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SSE with dynamically allocated objects / Sony Vector Math Library

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Hi, I'm trying to use the Sony vector math library (SSE Array of Structures version). I haven't really used SSE before, and I was thinking I could just plug and play with the Sony library, but I guess that was naive. I currently get runtime errors due to incorrect alignment of the members of dynamically allocated objects. For example, the Vector3 class is implemented as a __m128, and the assignment operator compiles to a pair of MOVAPS instructions, which require the operands to be aligned on a 16-byte boundary. Fror stack-allocated objects everything seems to work fine, but if I try to dynamically allocate an object with a Vector3 member, the Vector3 will not be aligned correctly and MOVAPS will crash. What I've read elsewhere suggests that I need to overload operator new for such objects so as to make use of _aligned_malloc, but I can't help but think I'm missing something. If anyone has used the Sony library or something similar in the past, any input would be appreciated.

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All memory must be aligned when dealing with any sort of SIMD functionality. Using _align_malloc() is one way to ensure aligned variables. I used a similar SIMD library and any sort of data structure that was used in conjunction with the SIMD functionality needed to be aligned. That included all variables being passed in and all variables being spit out.

One way to ensure 16 bit aligned values is to use some compiler specific commands. This one I used with the MSVC compiler:


__declspec(align(16)) int foo;

__declspec(align(16)) class Bar
{
};

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Hi

I'm so happy right now, i'm trying to do the exactly same for like two weeks now. I got everything working (needed to overwrite the new operator of Vector3 so the pointer would be aligned) but dynamically created objects with a Vector3 member produce the exceptions you mentioned. If it helps i'll post my new new Operator:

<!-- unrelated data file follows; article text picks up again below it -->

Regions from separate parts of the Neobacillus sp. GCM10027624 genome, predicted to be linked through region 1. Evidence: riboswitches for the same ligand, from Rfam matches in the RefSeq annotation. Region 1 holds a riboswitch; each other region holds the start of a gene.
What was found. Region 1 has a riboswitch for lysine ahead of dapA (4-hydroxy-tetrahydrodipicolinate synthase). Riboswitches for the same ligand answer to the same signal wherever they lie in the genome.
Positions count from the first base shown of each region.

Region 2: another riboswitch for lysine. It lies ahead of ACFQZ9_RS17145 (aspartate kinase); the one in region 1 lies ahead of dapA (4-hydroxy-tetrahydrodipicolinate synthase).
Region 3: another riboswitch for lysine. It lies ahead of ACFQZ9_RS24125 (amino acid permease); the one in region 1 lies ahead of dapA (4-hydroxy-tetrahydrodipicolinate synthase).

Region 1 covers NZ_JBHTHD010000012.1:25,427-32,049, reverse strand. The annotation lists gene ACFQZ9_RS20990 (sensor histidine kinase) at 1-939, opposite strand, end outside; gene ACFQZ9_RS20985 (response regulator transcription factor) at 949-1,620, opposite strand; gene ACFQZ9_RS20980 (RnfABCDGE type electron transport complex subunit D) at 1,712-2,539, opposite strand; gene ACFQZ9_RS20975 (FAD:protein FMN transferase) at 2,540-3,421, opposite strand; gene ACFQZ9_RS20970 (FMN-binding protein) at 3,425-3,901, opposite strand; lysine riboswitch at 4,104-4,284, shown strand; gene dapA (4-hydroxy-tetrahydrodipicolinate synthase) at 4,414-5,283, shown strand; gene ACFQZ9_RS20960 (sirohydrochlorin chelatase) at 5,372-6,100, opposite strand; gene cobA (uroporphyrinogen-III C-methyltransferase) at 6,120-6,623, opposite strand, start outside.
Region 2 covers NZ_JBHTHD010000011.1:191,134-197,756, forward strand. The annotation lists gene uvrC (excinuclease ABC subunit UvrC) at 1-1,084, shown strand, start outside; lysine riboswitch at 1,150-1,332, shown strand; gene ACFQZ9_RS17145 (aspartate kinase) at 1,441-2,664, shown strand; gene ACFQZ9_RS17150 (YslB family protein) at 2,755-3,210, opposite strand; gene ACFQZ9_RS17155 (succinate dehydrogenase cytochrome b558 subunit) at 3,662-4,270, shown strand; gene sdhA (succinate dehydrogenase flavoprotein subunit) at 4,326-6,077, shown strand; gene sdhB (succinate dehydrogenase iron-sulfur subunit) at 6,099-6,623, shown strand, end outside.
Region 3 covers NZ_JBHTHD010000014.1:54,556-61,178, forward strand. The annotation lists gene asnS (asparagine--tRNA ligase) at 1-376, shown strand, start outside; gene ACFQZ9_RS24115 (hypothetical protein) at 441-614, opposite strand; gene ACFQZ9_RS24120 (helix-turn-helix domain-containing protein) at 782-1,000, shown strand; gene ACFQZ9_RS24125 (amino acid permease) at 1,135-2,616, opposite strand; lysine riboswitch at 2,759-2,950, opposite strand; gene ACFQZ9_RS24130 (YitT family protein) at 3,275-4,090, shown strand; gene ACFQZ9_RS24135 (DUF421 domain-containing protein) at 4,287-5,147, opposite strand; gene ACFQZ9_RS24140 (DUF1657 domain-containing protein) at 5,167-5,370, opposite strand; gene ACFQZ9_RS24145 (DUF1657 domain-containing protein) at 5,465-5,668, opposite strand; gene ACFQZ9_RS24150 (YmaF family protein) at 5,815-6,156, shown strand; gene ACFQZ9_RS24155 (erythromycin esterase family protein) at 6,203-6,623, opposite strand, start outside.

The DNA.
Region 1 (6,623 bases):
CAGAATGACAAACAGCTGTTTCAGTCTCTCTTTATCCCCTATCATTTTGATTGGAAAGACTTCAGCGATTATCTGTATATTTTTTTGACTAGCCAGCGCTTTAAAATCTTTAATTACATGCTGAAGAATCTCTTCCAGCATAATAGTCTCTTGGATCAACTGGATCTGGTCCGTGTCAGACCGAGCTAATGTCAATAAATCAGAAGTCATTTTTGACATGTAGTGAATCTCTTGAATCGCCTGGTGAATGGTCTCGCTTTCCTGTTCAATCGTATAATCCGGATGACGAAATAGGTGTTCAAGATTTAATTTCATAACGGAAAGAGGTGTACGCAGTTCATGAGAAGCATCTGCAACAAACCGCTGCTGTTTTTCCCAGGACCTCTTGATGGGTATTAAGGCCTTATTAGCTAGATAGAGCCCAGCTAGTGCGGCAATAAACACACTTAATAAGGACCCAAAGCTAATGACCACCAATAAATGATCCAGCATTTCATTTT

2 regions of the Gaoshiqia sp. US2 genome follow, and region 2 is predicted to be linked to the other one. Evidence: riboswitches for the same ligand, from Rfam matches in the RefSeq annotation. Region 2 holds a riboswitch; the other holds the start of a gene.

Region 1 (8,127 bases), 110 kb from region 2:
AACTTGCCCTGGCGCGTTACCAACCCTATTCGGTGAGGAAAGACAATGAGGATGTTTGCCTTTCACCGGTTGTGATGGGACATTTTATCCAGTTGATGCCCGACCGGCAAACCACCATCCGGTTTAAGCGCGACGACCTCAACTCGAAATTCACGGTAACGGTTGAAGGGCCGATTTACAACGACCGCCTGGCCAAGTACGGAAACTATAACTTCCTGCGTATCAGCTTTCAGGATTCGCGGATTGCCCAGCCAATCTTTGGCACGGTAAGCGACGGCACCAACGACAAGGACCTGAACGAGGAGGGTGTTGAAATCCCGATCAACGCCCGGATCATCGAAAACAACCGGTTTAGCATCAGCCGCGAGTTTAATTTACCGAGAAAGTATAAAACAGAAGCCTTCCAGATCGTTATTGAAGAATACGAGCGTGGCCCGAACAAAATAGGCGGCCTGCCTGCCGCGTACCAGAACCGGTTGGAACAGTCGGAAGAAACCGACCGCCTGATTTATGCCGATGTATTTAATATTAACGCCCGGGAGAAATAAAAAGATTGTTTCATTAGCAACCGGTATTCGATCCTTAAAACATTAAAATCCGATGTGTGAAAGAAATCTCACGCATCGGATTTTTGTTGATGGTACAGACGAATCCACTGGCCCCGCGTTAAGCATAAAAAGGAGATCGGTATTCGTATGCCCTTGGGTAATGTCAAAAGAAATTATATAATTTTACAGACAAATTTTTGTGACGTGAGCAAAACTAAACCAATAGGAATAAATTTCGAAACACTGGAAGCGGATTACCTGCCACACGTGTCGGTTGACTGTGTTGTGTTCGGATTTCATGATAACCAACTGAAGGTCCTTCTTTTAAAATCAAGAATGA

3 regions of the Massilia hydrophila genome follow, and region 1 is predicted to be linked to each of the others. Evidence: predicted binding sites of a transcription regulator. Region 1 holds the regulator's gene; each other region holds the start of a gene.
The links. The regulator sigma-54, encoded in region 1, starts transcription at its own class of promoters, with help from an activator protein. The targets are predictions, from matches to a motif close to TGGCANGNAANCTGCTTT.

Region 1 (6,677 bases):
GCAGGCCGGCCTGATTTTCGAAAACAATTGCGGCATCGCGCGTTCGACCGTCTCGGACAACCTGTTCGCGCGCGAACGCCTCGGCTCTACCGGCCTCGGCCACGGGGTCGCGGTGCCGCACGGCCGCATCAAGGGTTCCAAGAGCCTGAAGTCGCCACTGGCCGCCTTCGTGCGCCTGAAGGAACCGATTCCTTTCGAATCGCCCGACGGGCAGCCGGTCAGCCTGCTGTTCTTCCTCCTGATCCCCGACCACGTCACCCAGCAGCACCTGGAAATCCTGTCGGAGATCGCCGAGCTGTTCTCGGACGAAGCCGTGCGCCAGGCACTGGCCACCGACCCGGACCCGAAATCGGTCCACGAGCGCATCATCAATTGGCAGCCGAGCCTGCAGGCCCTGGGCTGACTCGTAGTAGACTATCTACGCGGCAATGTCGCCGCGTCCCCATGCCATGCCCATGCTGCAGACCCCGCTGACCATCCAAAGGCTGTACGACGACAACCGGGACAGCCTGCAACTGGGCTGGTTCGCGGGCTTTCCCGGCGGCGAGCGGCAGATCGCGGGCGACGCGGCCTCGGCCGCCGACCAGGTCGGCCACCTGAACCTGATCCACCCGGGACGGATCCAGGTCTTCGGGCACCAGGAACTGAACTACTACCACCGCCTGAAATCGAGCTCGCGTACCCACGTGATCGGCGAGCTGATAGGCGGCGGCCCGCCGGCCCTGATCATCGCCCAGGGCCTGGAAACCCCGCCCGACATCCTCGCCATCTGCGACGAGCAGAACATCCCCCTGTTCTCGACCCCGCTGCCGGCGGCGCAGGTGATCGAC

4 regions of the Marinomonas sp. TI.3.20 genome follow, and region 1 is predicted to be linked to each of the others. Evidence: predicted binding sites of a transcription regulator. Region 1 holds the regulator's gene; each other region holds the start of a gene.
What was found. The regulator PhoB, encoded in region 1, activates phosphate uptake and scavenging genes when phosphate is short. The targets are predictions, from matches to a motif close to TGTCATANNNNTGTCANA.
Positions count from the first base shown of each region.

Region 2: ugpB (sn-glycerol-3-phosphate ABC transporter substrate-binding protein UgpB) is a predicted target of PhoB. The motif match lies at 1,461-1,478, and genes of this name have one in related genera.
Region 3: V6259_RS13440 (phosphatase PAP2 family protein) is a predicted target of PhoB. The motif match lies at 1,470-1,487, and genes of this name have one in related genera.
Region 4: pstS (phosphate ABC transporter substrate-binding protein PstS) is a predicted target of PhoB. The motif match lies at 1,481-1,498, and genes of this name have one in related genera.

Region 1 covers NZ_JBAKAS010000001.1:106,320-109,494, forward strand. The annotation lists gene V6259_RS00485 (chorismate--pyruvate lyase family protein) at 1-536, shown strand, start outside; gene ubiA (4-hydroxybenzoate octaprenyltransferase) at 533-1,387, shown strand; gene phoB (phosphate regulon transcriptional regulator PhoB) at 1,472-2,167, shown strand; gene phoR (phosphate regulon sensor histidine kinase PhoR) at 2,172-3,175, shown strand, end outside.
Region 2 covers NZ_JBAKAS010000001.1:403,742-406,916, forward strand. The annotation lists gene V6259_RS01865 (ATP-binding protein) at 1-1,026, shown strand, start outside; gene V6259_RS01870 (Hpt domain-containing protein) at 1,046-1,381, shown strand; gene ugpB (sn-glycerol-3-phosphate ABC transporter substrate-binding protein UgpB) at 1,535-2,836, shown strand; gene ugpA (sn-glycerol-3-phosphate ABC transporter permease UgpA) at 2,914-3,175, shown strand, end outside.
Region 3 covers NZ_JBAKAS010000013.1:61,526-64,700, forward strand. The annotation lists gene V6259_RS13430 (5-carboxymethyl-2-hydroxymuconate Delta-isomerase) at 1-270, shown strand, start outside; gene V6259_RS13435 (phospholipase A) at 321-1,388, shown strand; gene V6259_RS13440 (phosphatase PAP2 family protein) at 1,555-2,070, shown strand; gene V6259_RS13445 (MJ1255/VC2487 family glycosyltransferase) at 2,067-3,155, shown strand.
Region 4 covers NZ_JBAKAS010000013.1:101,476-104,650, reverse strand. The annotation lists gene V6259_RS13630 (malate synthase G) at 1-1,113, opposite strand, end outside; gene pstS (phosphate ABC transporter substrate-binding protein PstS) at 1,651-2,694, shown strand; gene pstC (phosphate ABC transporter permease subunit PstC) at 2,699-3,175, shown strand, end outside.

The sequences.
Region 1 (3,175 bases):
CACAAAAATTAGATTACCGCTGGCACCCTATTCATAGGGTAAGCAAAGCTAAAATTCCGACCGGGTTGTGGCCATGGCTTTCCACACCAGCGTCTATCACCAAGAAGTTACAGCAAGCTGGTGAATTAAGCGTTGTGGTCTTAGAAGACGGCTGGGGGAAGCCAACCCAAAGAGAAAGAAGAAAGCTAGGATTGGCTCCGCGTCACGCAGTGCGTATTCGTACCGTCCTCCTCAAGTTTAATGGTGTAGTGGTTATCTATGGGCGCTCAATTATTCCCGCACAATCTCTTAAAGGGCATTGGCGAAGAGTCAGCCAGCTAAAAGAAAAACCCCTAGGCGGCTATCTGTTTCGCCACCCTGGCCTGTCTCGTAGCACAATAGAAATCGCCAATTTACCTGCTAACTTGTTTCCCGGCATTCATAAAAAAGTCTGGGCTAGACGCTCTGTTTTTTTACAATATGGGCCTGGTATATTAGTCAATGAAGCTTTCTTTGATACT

//My Operator for creating a new pointer, because the normal one sucks
inline void * operator new(size_t Size)
{
return _aligned_malloc(Size,16);
}
// My Operator for deleting these pointers
inline void operator delete(void * pointer)
{
_aligned_free(pointer);
}

with that

Vector3* test = new Vector3(5.0f,5.0f,5.0f);

works like a charm.

In a C++ Channel on the efnet (#c++) people suggested using
#pragma pack(16)
but i haven't had luck with that either.

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Quote:
Original post by FluxCapacitor
Thanks; I tried using __declspec(align(16)), but from what I gather that only works for stack-allocated objects.


Hmm, I believe you might be right.

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Quote:
Original post by RealMarkP
Would this properly unwind classes that are created using your implementation of delete?


yes. The poster above hasn't provided an overloaded new [] / delete [] though, so you might want to do that before allocating arrays...

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Found a Solution:

#pragma pack(16)

in front of every class Definition that uses a Vector3 or inherits one and

#pragma pack()

after it.

I'm currently testing if there are all problems solved with it...

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Quote:
Original post by Roritharr
Found a Solution:


That's not a solution, it just says pack the data so the structs are multiples of 16bytes. So, this code is (probably - you might be lucky) going to blow up:


struct Particle {
Vector3 pos;
Vector3 force;
Vector3 vel;
};
Particle v;


sizeof(Particle) will return 48, but then it would have done that with a default packing of 8 or 4 or 2 or 1. There is no guarentee however that v will have been allocated on a 16 byte boundary, which is what you actually want.

__declspec(align(16)) is required to make the above work....

So, the correct solution is this....


__declspec(align(16))
struct Particle {
Vector3 pos;
Vector3 force;
Vector3 vel;

inline void * operator new(size_t Size)
{
return _aligned_malloc(Size,16);
}
inline void operator delete(void * pointer)
{
_aligned_free(pointer);
}
inline void * operator new[](size_t Size)
{
return _aligned_malloc(Size,16);
}
inline void operator delete[](void * pointer)
{
_aligned_free(pointer);
}
};


That will solve all of your alignment issues apart from usage in std::vector etc. For STL, you'll need to provide your own custom allocator, or alternatively roll your own templated containers...

btw, the __declspec(align(16)) flag will also pad structures when needed, i.e.


struct Blah {
char foo;
// under visual C++ this will issue a warning that
// the sruct has been padded due to __declspec(align(16))
Vector3 bar;
};

sizeof(Blah) == 32


however Blah will itself not be aligned when you allocate it, so you'll need to add __declspec(align(16)) to it, and overload the new/delete operators as i showed you before....

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